- Open Access
Malarial pigment haemozoin, IFN-gamma, TNF-alpha, IL-1beta and LPS do not stimulate expression of inducible nitric oxide synthase and production of nitric oxide in immuno-purified human monocytes
© Skorokhod et al; licensee BioMed Central Ltd. 2007
Received: 01 March 2007
Accepted: 02 June 2007
Published: 02 June 2007
Enhanced production of nitric oxide (NO) following upmodulation of the inducible isoform of NO synthase (iNOS) by haemozoin (HZ), inflammatory cytokines and LPS may provide protection against Plasmodium falciparum malaria by killing hepatic and blood forms of parasites and inhibiting the cytoadherence of parasitized erythrocytes (RBC) to endothelial cells. Monocytes and macrophages are considered to contribute importantly to protective upregulation of iNOS and production of NO. Data obtained with murine phagocytes fed with human HZ and synthetic HZ (sHZ) indicate that supplemental treatment of those cells with IFN-gamma elicited significant increases in protein and mRNA expression of iNOS and NO production, providing a potential mechanism linking HZ phagocytosis and increased production of NO. Purpose of this study was to analyse the effect of P. falciparum HZ and sHZ supplemental to treatment with IFN-gamma and/or a stimulatory cytokine-LPS mix on iNOS protein and mRNA expression in immuno-purified human monocytes.
Adherent immunopurified human monocytes (purity >85%), and murine phagocytic cell lines RAW 264.7, N11 and ANA1 were fed or not with P. falciparum HZ or sHZ and treated or not with IFN-gamma or a stimulatory cytokine-LPS mix. Production of NO was quantified in supernatants, iNOS protein and mRNA expression were measured after immunoprecipitation and Western blotting and quantitative RT-PCT, respectively.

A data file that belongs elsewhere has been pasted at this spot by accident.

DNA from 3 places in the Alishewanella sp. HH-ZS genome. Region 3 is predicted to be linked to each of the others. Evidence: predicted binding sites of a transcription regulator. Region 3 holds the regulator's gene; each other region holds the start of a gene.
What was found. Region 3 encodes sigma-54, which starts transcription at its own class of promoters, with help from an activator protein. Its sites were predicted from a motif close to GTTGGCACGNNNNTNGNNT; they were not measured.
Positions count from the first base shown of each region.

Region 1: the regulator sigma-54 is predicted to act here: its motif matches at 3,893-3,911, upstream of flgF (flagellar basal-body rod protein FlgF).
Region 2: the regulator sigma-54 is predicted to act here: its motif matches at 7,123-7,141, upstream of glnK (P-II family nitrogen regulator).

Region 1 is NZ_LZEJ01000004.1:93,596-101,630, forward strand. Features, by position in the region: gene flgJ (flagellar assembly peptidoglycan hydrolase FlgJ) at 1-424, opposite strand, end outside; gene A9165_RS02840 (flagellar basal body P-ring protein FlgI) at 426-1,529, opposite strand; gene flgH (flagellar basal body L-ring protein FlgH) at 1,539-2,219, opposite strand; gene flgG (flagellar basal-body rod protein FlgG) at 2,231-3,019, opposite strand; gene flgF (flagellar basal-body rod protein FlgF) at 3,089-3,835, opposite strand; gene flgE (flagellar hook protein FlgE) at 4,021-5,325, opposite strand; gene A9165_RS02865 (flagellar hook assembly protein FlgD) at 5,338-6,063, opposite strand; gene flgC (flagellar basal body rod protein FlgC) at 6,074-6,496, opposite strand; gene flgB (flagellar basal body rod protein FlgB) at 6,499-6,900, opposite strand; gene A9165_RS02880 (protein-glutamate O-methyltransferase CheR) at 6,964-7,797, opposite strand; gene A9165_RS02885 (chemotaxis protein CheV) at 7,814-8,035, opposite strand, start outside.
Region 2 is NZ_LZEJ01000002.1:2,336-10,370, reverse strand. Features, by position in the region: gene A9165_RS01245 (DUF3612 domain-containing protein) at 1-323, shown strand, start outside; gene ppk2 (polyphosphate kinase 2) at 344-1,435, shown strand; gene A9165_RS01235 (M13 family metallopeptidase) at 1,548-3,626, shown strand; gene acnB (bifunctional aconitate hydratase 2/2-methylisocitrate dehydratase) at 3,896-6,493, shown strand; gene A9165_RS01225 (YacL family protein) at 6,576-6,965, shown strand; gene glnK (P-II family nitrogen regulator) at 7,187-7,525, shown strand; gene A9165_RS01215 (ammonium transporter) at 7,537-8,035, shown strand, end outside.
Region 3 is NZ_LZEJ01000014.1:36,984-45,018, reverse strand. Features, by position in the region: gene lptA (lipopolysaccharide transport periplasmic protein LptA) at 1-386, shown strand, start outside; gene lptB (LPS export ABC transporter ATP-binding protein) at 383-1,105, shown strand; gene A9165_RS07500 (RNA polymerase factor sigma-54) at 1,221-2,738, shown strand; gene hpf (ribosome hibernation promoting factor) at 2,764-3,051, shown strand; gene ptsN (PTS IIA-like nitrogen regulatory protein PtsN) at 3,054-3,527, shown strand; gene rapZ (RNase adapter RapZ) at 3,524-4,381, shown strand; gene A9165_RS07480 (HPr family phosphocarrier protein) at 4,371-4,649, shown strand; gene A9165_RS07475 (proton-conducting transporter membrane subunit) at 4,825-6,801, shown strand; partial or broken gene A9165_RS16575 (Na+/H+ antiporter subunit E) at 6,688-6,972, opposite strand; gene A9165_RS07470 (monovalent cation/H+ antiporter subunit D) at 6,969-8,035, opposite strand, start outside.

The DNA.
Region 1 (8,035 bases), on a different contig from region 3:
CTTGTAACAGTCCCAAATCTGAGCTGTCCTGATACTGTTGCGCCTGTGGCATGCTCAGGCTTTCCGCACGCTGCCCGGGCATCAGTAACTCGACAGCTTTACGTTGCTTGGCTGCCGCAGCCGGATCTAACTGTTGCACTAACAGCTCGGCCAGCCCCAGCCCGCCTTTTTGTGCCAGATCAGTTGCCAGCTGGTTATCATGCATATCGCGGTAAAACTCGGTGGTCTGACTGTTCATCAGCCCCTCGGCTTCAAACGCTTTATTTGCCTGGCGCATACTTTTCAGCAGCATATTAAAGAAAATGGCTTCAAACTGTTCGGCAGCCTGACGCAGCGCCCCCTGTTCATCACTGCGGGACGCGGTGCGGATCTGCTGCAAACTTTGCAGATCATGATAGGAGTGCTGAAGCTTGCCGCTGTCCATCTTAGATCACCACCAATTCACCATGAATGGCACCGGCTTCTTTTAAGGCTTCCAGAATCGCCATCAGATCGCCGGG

Phagocytosis of HZ/sHZ by human monocytes did not increase iNOS protein and mRNA expression and NO production either after stimulation by IFN-gamma or the cytokine-LPS mix. By contrast, in HZ/sHZ-laden murine macrophages, identical treatment with IFN-gamma and the cytokine-LPS mix elicited significant increases in protein and mRNA expression of iNOS and NOS metabolites production, in agreement with literature data.
Results indicate that human monocytes fed or not with HZ/sHZ were constantly unable to express iNOS and generate NOS metabolites even after stimulation with IFN-gamma or a cytokine-LSP mix that were very active on HZ-fed murine phagocytic lines. Present data do not support the hypothesis that monocytes are mediators of anti-parasitic defence in clinical malaria via activation of iNOS and production of NO, and suggest caution in extrapolating data obtained with murine or hybrid systems to human malaria.